I tell myself it could be something like keeping a journal, which I've done for over 30 thirty years. Journal writing was one of the habits I developed during a course I was taking in creative writing. I do not write in my journal every day. But it is where I return when I need to make sense of what's happening around me, in my personal life. It's where I record strange weather occurences and family events (these too can be pretty strange).
I see the blog being a place to record what's happening in my writing life.
For the past few weeks I've been polishing the new novel. I had thought it was finished, ready to be sent forth into the world. But each time I pick it up I begin tweaking again.
I have just read a great book, filled with useful tips on editing. It made me take another very critical look at the manuscript. The book is Self-Editing for Fiction Writers, by Renni Browne and Dave King (Harper Collins, 1993). I highly recommend it.
I took copious notes while reading the book and have returned to my notes many times.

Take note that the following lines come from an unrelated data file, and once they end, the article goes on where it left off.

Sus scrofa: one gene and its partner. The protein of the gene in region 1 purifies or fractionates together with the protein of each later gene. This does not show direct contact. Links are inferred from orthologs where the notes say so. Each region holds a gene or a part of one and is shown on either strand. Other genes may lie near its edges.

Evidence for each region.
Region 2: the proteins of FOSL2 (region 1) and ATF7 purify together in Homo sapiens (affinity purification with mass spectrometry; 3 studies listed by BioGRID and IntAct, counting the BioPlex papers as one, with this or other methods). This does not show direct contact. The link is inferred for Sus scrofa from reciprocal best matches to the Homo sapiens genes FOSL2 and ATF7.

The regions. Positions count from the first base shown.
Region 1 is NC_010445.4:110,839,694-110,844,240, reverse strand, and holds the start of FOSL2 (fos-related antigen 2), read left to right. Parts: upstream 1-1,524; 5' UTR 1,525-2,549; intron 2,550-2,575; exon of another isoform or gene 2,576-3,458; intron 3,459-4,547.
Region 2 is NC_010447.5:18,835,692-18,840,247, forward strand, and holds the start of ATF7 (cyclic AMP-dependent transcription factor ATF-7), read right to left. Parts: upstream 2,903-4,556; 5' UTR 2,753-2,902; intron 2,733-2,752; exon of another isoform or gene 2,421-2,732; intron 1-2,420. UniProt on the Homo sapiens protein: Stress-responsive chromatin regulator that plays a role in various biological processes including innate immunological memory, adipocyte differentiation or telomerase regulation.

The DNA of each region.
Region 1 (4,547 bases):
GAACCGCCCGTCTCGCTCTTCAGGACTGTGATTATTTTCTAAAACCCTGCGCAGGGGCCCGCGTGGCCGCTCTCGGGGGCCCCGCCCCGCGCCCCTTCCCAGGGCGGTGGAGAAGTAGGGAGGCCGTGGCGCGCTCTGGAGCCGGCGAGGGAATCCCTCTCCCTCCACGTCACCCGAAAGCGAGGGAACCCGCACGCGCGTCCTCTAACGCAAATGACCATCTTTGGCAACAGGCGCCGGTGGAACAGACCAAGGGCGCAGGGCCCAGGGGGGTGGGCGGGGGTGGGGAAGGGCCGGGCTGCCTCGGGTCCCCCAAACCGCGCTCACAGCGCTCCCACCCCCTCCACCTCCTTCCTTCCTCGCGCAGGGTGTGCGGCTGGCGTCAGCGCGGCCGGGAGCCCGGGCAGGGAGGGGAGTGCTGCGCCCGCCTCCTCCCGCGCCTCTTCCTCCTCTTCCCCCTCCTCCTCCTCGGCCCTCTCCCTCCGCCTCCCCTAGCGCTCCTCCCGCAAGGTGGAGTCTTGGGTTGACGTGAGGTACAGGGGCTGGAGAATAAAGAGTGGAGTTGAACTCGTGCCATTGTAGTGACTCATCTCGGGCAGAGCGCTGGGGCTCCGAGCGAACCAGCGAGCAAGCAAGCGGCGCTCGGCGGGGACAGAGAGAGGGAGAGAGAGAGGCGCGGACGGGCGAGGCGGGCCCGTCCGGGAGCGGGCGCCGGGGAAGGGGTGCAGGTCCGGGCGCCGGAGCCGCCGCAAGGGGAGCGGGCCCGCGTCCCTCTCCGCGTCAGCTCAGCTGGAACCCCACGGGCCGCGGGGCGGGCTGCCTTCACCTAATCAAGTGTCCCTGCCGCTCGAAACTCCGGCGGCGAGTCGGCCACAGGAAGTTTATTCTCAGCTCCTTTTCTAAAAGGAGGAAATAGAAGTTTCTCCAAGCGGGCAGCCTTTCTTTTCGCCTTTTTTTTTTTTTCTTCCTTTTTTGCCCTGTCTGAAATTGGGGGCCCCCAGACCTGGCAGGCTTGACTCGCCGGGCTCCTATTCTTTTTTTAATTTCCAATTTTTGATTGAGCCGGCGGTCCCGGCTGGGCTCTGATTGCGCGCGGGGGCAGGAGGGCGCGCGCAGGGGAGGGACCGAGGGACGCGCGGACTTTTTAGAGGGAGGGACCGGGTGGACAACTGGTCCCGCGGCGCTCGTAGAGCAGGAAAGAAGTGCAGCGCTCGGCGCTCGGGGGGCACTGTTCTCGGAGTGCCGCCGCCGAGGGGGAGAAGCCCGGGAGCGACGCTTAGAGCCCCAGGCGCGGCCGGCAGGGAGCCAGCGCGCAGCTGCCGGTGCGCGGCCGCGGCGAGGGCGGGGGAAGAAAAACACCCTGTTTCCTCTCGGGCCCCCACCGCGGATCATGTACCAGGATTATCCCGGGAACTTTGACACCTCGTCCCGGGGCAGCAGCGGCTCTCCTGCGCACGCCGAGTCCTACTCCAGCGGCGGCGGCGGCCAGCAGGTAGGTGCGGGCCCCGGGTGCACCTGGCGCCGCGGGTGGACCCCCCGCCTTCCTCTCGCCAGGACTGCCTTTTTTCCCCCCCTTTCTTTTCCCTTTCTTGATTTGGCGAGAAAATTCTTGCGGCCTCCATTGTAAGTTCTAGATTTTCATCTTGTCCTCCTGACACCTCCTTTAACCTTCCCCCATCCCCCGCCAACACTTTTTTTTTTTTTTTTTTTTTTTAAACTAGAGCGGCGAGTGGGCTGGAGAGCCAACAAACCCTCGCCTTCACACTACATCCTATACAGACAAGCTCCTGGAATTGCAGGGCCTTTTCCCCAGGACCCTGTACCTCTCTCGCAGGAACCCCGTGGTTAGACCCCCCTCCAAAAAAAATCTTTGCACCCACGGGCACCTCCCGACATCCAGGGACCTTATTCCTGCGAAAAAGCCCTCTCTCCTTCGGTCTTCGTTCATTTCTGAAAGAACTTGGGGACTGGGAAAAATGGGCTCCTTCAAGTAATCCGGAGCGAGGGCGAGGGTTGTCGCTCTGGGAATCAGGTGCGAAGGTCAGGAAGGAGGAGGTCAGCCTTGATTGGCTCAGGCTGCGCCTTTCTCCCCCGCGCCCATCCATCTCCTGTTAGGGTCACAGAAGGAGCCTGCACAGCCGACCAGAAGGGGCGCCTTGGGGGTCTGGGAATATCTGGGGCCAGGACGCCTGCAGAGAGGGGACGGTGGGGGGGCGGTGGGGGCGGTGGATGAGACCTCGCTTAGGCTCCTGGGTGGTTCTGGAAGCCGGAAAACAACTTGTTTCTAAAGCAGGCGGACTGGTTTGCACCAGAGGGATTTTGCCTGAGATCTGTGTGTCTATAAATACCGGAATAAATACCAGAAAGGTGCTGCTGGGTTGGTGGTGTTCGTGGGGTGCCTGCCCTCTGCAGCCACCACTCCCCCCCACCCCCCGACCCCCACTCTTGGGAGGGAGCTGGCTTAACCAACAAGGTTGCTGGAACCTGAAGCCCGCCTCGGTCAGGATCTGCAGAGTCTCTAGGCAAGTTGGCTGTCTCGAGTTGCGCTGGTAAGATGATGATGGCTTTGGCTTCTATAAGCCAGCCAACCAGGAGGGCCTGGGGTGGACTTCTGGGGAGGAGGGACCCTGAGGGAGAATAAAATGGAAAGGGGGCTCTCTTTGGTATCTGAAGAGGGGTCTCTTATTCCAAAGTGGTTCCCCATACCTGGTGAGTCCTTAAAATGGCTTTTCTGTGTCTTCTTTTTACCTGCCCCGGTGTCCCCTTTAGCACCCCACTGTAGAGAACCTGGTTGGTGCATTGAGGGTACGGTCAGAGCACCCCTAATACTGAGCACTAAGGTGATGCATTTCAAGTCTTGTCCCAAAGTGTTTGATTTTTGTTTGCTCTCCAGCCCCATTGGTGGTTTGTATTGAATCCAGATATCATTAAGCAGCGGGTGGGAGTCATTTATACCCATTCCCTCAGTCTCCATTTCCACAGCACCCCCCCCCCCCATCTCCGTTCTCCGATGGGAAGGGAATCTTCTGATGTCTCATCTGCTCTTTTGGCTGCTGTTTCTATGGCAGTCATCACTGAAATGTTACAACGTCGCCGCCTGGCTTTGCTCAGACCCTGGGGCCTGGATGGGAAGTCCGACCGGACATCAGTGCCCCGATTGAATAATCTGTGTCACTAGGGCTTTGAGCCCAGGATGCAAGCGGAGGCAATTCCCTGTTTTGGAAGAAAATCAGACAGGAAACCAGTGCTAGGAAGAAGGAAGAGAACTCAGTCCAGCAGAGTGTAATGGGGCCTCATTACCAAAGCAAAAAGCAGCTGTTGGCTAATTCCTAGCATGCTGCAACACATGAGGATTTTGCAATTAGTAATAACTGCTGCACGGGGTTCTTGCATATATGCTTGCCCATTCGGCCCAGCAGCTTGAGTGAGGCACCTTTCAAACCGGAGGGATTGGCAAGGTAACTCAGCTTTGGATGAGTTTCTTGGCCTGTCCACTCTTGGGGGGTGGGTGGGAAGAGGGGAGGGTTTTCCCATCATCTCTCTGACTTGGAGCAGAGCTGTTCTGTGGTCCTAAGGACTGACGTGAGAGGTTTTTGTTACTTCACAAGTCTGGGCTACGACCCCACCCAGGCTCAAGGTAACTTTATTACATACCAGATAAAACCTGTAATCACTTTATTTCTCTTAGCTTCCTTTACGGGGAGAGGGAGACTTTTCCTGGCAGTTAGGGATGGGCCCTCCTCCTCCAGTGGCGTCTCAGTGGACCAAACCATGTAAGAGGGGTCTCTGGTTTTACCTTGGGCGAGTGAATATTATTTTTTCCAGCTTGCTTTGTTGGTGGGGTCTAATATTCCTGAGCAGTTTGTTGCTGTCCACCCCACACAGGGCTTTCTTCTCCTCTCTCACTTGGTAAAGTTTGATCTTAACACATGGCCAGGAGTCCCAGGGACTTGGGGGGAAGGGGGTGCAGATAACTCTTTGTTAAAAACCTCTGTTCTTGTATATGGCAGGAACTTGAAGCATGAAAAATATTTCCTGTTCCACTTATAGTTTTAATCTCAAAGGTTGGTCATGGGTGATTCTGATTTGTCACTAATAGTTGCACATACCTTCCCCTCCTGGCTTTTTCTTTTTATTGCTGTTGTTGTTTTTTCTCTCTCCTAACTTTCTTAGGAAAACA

A few of the suggestions I read there were for converting some of the longer passages of narrative into scenes, eliminating speaker attributions--particularly in interior monologue, breaking up paragraphs, even looking at the white space on each page.
Some of the tips I've been using for years, such as reading the story aloud. I've always found this especially helpful when working with dialogue (my favourite part). Hearing the dialogue helps determine how realistic it is.
Naturally, I hope all this careful self-editing will make the manuscript more attractive to a publisher. Especially now that the time and the money to do extensive editing in-house is disappearing.
So, I keep tightening and polishing. But one of these days I have to step back and say, "Okay. That's all I can do. Now, fly!"
It's always hard to let go. Like driving away from the college residence in September, leaving your firstborn on the curb.
Till next time,